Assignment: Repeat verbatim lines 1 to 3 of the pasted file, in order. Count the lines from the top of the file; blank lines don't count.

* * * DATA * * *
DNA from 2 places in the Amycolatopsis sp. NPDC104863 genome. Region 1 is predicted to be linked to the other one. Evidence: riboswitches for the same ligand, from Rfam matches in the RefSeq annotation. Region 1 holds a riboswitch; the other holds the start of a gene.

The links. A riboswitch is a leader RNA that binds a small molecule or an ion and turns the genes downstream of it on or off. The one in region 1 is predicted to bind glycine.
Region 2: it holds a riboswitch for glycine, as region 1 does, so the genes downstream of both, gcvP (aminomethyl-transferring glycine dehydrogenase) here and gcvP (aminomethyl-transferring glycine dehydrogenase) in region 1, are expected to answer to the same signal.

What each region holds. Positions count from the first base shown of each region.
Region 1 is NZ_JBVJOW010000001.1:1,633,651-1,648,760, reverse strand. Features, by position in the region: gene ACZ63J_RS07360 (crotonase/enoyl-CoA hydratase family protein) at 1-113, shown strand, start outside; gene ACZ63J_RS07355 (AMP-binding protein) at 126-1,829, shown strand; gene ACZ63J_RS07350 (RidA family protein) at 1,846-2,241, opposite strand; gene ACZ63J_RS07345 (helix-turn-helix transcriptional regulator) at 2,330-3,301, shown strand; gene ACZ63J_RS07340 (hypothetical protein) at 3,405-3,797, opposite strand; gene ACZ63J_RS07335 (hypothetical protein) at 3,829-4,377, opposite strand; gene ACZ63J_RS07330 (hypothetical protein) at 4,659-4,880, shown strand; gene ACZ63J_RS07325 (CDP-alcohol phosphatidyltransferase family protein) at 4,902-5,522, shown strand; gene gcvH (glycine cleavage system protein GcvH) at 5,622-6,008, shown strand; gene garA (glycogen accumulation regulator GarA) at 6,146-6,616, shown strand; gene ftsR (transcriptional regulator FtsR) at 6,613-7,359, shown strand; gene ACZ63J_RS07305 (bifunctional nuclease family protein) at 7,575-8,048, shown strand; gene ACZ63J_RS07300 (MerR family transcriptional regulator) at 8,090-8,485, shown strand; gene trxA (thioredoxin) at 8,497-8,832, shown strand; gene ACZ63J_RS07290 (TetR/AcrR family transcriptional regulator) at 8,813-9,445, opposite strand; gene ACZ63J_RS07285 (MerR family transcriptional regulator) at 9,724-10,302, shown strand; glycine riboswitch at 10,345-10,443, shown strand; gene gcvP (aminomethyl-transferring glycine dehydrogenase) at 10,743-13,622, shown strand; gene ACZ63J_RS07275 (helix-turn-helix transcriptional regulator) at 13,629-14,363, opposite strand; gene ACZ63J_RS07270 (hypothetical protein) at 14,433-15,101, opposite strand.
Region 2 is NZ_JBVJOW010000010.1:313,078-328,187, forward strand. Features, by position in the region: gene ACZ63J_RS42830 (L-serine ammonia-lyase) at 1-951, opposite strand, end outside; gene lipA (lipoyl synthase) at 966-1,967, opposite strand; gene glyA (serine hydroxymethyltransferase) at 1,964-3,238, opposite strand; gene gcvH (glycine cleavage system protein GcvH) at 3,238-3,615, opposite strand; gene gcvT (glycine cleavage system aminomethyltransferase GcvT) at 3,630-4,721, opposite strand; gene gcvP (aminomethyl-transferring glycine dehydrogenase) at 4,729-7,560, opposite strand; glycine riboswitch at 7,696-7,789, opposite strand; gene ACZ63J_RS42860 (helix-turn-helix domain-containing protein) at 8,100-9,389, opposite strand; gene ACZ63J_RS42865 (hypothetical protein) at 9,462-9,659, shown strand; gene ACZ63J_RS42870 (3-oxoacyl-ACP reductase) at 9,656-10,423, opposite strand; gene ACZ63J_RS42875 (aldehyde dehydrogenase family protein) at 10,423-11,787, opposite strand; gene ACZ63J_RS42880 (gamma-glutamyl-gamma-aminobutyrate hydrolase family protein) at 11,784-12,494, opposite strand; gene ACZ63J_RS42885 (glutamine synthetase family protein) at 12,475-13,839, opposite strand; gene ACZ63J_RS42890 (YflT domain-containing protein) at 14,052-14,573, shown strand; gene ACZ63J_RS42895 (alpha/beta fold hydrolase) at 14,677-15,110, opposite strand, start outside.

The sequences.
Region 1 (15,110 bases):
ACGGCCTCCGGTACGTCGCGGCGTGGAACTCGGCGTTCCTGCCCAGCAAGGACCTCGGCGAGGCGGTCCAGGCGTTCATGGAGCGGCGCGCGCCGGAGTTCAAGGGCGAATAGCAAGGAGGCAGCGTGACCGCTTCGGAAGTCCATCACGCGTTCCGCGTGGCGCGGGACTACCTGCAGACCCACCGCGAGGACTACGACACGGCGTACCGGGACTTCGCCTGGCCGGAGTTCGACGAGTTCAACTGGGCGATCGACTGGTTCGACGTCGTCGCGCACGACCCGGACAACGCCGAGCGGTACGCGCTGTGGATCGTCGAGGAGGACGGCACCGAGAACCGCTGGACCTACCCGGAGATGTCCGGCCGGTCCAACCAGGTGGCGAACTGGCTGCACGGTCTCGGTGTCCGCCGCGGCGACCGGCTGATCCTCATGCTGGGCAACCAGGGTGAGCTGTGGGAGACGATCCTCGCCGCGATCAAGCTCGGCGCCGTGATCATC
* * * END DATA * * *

DNA from 2 places in the Amycolatopsis sp. NPDC104863 genome. Region 1 is predicted to be linked to the other one. Evidence: riboswitches for the same ligand, from Rfam matches in the RefSeq annotation. Region 1 holds a riboswitch; the other holds the start of a gene.

The links. A riboswitch is a leader RNA that binds a small molecule or an ion and turns the genes downstream of it on or off. The one in region 1 is predicted to bind glycine.
Region 2: it holds a riboswitch for glycine, as region 1 does, so the genes downstream of both, gcvP (aminomethyl-transferring glycine dehydrogenase) here and gcvP (aminomethyl-transferring glycine dehydrogenase) in region 1, are expected to answer to the same signal.